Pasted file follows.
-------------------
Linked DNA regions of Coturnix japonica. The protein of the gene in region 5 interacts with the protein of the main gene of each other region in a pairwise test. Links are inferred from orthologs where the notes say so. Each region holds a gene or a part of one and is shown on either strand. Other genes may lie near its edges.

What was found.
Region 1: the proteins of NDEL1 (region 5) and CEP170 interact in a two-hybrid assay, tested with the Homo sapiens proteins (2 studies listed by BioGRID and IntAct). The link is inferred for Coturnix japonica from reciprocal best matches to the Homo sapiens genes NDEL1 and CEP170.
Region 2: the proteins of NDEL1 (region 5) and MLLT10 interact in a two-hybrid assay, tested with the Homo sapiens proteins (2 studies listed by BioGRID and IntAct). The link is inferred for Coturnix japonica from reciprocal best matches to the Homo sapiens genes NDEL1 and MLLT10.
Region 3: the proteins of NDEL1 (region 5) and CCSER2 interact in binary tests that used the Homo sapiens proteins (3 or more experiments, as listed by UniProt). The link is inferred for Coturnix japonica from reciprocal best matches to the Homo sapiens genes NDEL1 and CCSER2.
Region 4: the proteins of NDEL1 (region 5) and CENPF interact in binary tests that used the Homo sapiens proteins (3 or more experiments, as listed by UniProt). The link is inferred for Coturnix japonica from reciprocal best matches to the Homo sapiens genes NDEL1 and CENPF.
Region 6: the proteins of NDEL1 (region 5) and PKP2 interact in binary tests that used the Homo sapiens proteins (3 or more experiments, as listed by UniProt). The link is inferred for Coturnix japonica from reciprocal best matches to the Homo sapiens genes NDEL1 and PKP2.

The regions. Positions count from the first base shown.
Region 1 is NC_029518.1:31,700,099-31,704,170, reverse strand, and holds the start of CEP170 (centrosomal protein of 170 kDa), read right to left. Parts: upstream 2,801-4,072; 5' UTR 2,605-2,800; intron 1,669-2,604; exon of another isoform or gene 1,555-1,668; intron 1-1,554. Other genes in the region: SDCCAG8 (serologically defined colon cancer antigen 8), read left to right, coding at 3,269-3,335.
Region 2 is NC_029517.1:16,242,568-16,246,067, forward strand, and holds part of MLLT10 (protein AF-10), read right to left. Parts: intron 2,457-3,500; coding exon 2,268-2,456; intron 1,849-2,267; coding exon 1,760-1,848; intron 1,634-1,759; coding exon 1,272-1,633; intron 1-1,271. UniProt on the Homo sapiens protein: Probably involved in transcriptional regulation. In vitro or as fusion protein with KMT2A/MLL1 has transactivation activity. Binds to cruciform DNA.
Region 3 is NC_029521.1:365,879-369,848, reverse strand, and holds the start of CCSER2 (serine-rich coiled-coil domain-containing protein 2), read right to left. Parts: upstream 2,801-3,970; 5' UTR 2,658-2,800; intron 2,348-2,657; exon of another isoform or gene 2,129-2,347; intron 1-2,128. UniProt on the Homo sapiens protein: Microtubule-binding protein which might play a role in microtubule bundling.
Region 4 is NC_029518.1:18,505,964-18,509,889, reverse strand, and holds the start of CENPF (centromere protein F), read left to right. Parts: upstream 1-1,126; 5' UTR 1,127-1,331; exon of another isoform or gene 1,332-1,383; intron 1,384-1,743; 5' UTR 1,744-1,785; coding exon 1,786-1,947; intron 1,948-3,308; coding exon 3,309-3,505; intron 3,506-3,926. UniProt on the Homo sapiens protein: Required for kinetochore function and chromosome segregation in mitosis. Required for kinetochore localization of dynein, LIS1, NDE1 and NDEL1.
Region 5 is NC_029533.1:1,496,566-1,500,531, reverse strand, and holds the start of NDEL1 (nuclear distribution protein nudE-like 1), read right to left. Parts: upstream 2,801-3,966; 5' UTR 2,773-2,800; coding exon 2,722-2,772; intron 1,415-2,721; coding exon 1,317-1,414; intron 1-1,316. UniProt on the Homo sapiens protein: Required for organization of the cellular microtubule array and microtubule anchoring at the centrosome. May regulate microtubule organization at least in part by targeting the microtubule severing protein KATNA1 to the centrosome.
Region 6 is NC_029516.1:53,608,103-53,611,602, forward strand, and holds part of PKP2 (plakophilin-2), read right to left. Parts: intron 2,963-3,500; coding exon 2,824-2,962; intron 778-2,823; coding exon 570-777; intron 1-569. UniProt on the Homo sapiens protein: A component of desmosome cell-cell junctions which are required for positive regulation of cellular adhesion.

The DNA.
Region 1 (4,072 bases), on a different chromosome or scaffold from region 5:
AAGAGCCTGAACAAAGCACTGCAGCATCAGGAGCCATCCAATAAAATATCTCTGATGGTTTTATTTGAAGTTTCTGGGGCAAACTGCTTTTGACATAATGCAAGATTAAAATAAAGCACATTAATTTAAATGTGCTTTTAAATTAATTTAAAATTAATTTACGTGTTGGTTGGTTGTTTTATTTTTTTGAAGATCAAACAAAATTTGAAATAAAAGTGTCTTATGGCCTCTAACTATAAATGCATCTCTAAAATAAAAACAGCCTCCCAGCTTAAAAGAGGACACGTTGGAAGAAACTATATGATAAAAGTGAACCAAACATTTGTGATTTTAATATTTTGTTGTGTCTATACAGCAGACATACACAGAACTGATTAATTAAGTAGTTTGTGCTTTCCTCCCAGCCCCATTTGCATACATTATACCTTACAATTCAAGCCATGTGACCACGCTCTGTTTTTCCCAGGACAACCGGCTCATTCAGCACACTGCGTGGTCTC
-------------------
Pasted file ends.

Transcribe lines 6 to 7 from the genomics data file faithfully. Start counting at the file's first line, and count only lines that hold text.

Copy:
Region 4: the proteins of NDEL1 (region 5) and CENPF interact in binary tests that used the Homo sapiens proteins (3 or more experiments, as listed by UniProt). The link is inferred for Coturnix japonica from reciprocal best matches to the Homo sapiens genes NDEL1 and CENPF.
Region 6: the proteins of NDEL1 (region 5) and PKP2 interact in binary tests that used the Homo sapiens proteins (3 or more experiments, as listed by UniProt). The link is inferred for Coturnix japonica from reciprocal best matches to the Homo sapiens genes NDEL1 and PKP2.